“I’m not sure that employers think there is risk, but more likely that they just don’t know how to go about it (hiring). There are differences in how people with IDDs learn and process information, but with some modifications to the training manuals coupled with creating a repetitive training program, they become excellent employees,” he said. “They’re excellent because they want to perform their job consistently and once, they get acclimated to the rhythm of the job responsibilities, are loyal beyond belief.

    Celebrating Their Mission

    “We’re making a difference every day. We’re proving that people with special needs are capable and valuable employees. We get emails every day from people across the country who are celebrating our mission to create jobs for people with special needs through the power of our smiles and amazing ice cream.”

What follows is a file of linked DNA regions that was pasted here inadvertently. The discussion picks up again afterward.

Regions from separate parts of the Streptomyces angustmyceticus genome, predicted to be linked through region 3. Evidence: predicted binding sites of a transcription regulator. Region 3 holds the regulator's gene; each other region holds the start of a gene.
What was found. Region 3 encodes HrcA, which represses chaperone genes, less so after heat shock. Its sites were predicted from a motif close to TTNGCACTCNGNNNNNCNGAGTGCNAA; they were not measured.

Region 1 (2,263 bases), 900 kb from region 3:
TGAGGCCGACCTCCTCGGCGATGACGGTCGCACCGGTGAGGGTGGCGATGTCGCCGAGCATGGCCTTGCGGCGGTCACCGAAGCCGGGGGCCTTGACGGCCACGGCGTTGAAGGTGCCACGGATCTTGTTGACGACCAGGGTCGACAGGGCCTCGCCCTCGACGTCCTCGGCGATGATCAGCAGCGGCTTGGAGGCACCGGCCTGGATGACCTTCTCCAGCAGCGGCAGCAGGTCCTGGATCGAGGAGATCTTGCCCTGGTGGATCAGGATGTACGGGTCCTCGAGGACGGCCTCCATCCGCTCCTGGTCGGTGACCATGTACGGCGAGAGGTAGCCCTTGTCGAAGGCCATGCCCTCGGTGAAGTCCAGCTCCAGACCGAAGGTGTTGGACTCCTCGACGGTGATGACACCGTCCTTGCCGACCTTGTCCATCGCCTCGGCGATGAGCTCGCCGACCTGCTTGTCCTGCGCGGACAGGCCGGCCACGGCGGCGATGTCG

The pandemic put a hold on the company’s progress for a while, as it did with so many, but Landis said now that it seems to be in the mirror and the floodgates are opening wider each day.

    “We’re thankful for, and humbled by, all of the people who are supporting our mission,” he said.

    Four more Howdy Ice Cream scoop shops are scheduled to open before the end of the year in El Paso, Indianapolis, Denver and Cary, NC. Additionally, their ice cream can be found in 200 grocery stores across Texas, including H-E-B and Brookshire Brothers, and Landis said they are in discussions with two other retailers that will double that count.

    Untapped Abilities Initiative

    “We receive seven to 10 inquiries each week for franchising, and our retail business will grow three-fold this next year. We’re trying to grow at a manageable rate,” he said.